Monday

12th Apr 2021

Analysis

Waiting for Cameron

  • David Cameron - Will he make the case for the EU in his new term as PM?

Now that the UK election has finally taken place – and to the general amazement of outside observers, with barely a mention of the EU – 2017 is suddenly looking an awful lot closer.

Before Thursday’s election, 2017 was just an undefined point ‘after the vote’. But in light of David Cameron’s decisive victory, the maximum 17 months between today and when the UK is supposed to have a referendum on EU membership has come sharply into focus. The in/out poll has moved from an idea to a reality.

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While the timeframe is relatively clear, everything else remains fuzzy. Including the key question of what exactly London wants to see changed. Behind the puffed-up-for-domestic-consumption rhetoric, there is little of substance. It could be summed up as ‘something must be done about intra-EU migration; red tape and employment/social laws’.

It is not an awful lot to go on. Nevertheless, there is talk about treaty change. This is highly unrealistic. There are 28 member states; they all need to agree on what needs to be changed. Then they need to ratify the changes. Will Cameron settle for tweaks to legislation rather than treaty change, or minor treaty changes that can be ratified at at a later point? That is also not known.

On top of this, 2017 will not be just any old year. Two of the EU’s biggest states, France and Germany, will be holding elections. France’s election could in itself prove an existential moment for the EU if far-right leader Marine Le Pen continues to do well in the polls. Meanwhile, German chancellor Angela Merkel, Europe’s de facto leader on issues ranging from economic policy to foreign policy, might not run again.

Both Paris and Berlin will be in campaign mode and mindful of how much they can be seen to give to Cameron. In Paris’ case, it will be less rather than more.

The expectation in Brussels is that Cameron will finally reclaim the EU debate from the hardline eurosceptic backbenchers now that he is back in Downing Street.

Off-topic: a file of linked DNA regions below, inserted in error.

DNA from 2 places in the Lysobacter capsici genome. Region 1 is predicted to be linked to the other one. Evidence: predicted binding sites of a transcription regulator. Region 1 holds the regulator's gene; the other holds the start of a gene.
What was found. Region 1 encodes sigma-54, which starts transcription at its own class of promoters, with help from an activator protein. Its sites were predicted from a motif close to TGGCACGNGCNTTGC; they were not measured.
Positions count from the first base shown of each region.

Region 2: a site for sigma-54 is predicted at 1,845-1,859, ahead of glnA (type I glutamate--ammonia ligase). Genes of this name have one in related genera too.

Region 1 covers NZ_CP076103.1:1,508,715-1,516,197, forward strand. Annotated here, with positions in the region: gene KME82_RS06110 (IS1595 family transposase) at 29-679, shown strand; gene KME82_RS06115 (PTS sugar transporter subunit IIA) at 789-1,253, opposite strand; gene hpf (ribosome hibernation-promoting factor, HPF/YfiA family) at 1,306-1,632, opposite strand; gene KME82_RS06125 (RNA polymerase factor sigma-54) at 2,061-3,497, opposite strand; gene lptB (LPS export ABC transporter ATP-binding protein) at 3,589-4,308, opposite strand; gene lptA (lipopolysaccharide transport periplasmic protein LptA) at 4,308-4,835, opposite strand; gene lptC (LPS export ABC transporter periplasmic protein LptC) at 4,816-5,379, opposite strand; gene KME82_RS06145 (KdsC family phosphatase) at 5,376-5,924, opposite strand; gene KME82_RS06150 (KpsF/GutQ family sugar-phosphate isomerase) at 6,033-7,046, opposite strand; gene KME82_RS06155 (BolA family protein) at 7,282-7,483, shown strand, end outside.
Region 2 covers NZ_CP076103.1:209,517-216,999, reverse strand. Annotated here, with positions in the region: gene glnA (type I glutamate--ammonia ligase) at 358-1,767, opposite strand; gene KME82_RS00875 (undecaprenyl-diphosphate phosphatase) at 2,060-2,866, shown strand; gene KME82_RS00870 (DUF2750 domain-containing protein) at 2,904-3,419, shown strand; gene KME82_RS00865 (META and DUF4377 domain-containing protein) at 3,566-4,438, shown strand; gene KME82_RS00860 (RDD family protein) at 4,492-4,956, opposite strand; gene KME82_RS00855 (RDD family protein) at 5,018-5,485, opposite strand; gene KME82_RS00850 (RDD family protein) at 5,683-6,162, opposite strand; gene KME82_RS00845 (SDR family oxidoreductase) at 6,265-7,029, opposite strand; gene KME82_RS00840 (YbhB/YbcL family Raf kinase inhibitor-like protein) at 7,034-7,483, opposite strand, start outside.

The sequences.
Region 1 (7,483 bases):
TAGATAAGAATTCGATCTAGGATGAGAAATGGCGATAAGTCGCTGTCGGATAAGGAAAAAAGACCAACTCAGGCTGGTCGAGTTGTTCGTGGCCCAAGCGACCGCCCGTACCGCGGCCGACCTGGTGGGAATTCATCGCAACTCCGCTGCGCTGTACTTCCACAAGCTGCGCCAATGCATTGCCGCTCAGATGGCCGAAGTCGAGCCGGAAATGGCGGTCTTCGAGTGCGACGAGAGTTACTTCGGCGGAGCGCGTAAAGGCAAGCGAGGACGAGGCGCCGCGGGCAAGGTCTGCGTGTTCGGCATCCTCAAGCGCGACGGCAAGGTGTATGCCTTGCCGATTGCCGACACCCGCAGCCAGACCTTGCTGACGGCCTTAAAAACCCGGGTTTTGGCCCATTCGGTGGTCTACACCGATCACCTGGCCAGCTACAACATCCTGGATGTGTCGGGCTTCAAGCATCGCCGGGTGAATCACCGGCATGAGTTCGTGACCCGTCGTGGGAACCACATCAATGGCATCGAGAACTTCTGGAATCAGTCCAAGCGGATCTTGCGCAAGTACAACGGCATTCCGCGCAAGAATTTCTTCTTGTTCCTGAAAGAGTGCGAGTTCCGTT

One senior EU official, speaking in April, was quietly confident about the referendum. “They’re not going to leave the EU,” he said, shaking his head and smiling.

People generally don’t vote for big change unless they feel they have to.

Still, Cameron will have to be seen to win something. Both sides have something at stake. Cameron doesn’t want to go down as the man who led the UK out of the EU. The EU would be severely diminished by one of its largest member states leaving. A balance will need to be found.

But first, someone needs to show their hand and that has to be Cameron. “Now lets’s see what they want,” said one EU official after the election.

In fact, it is remarkable how much political will there is – even if it’s not particularly altruistic – to look beyond the UK's shrill EU debate and to accommodate London. Commission officials frame the UK/EU debate in terms of London “seeking guarantees” in order to stay in the EU.

One senior EU official noted that the European Commission’s drive for a capital markets union, an energy union and a digital union - as well as future plans to push member states to implement single market legislation - are all something the UK can actively support.

The commission's current strategy on reducing legislation, making better law, and only acting when it has to could have been drawn up in Whitehall.

Meanwhile, toward the end of the year, the commission is due to present a “mobility package” - dealing with EU citizens moving from one member state another. Immigration and so-called 'welfare tourism' (although there is little evidence of it) has shaped much of the UK's debate on Europe.

The proposals are likely to include something seeking to prevent abuse. If he chooses to, Cameron could shape the proposals and make the case for the EU. That is what is expected.

What is not expected is that Cameron seeks to undermine the four freedoms of the EU - specifically the one allowing people to move freely in the bloc.

What is also not expected is a return to talk of 'repatriating' powers. "That is toxic," said one official.

Cameron's first words on the EU and his first EU visits in his new term of prime minister will set the tone of the coming discussion. He should choose wisely.

Cameron kicks off EU reform tour

UK prime minister David Camerion will meet five government leaders this week about Britain's future in the EU. Meanwhile, Germany and France have plans for more eurozone integration.

British Queen calls for European unity

The British Queen and the German president have spoken out against the UK's potential EU exit, but Cameron-Merkel relations are more important.

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